The most current "hot topic" in the realm of social media is an article entitled Confessions of a Social Media Strategist. Although it may not be readily apparent, this article contains some great insights - and lessons - for those working in nonprofit social media strategy, as well as other professionals working for social ventures and other social change agencies.
One of the strongest comments about social media engagement - and the one that's receiving the most attendtion - is this particular paragraph:
The underlying issue is that social departments place too much value on engagement. Those “likes,” “comments,” “shares,” “re-tweets” and “pins” are the metrics that social content creators use to 1) judge success and 2) dictate what future content looks like. Here’s the catch. The people who are engaging with that content are predominantly worthless. Seriously. That’s not to say that all users on social are worthless. But the ones who mindlessly “like” a brand’s Facebook post because an overt call-to-action told them to are. And wouldn’t you know it, those are the users who are dictating a brand’s social content strategy. This is why the last five years have brought an influx of mindless social creative like “SHARE this post!” and “RT if you love Brand X.” They get engagements, and engagements supposedly equal success. And the vicious cycle keeps on turning
For non-profits/social ventures/other social change entities, this has been the primary focus - building "awareness" of your brand (read: cause) is paramount over engagement. For many Chicago-area nonprofits/social ventures/other social change agents, this has been a primary focus - to build awareness, often because they have minimal marketing budgets (or perhaps because that's what many social media consultants - myself included - have been advising them). But the disadvantage to this approach (as the article states), is that it ignores one of the most critical - and valuable - resources that social media provides....and that is networking and connecting with potential advocates.
Relationship building is paramount in both individual and organizational networking, and expanding reach is critical - not just to maintain current relationships, but allowing nonprofits, social ventures, and other mission-driven organizations to engage a broader audience base....
....but it means being smarter with creating unique content and sharing with a core group of key influencers. Social ventures and social entrepeneurs may have a perceived advantage in the former (most startup business activities may be experimental in nature), and nonprofits may have a perceived advantage in the latter. (Many nonprofits have strong word of mouth). But the solution isn't to focus solely on "engagement", but to look at the overall impact on an organization's business goals)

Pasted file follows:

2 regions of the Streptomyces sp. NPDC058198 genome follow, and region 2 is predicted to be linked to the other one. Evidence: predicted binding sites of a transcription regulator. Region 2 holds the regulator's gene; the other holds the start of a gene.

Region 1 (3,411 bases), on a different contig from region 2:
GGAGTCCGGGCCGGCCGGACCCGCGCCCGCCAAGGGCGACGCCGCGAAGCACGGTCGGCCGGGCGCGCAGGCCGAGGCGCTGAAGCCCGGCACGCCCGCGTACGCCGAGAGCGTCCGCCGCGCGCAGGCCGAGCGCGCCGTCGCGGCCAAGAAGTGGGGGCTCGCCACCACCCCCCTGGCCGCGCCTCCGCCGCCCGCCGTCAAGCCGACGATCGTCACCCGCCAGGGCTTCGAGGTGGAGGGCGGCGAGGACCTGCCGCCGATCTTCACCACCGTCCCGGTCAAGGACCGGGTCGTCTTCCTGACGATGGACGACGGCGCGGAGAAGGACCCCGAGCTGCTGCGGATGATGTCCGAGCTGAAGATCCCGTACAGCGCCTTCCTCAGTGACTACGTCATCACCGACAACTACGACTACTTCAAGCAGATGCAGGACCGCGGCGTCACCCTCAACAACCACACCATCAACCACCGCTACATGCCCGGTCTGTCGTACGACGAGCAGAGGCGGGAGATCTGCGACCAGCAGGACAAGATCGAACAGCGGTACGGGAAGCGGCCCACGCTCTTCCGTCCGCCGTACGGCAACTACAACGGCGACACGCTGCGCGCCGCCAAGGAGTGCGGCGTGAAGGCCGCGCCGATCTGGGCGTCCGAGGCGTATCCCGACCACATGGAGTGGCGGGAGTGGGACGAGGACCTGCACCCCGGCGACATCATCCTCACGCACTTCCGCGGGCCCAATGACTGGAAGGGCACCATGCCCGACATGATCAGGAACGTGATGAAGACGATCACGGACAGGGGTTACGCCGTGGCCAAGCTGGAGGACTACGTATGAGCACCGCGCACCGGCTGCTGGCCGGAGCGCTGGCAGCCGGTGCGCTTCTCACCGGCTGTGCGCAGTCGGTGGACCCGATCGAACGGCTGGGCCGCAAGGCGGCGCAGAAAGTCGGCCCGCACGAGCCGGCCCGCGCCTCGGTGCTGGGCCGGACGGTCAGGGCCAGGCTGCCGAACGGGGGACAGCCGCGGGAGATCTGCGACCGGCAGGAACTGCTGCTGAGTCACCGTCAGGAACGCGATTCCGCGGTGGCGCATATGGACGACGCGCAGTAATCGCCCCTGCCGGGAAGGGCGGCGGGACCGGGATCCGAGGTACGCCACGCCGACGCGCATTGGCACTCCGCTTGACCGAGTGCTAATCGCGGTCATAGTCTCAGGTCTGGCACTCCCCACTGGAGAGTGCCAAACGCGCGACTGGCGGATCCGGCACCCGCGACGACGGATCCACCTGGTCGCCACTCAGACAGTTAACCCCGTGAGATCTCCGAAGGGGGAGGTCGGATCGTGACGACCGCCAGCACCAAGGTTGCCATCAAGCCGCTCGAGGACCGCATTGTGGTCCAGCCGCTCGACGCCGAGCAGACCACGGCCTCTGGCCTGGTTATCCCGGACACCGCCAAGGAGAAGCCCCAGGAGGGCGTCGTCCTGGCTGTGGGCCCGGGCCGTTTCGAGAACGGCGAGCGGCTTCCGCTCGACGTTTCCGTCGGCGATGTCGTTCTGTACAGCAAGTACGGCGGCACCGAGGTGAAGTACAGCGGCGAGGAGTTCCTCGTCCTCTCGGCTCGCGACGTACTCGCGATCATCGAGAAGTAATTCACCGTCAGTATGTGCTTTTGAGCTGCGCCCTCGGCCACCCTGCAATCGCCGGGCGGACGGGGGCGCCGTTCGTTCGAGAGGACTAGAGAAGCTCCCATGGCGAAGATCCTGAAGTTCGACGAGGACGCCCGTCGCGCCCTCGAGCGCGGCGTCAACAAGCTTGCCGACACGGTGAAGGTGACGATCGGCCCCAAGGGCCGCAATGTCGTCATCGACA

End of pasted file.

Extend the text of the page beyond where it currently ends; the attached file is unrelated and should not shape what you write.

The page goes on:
(Yes, I said business goals. This applies to you, too, Chicago-area nonprofits)
It means deciding what the overall return on investment (ROI) is for social media, and integrating social media outreach into an overarching marketing and communications plan.. It also means determining both current and potential audiences, and moving towards encouraging them to action that moves beyond "liking", "sharing" or "commenting". It also means shaping social media outreach
towards a more "authentic" stance, focusing less on messages that repeated well-worn memes....and focusing on establishing a voice and being authentic while maintaining a mission-driven perspective.
(As far as how nonprofits and social ventures can do this.....we'll be covering that in a few weeks' time. Consider that a teaser for the blog)
But driving social change in Chicago is more than just using a handful of social media channels - it also means building an audience of advocates. I have to confess that the Digiday article has me reconsidering how I've approached social media in the past....and how I can better use these tools for myself and for clientele. At the very least, it should foster some further conversation....which you're always welcome to share via the comments below. You are also very welcome to visit and join us on our Facebook page , and if you want to contact me privately, my contact information is located on the About page.
And as always, thanks for reading!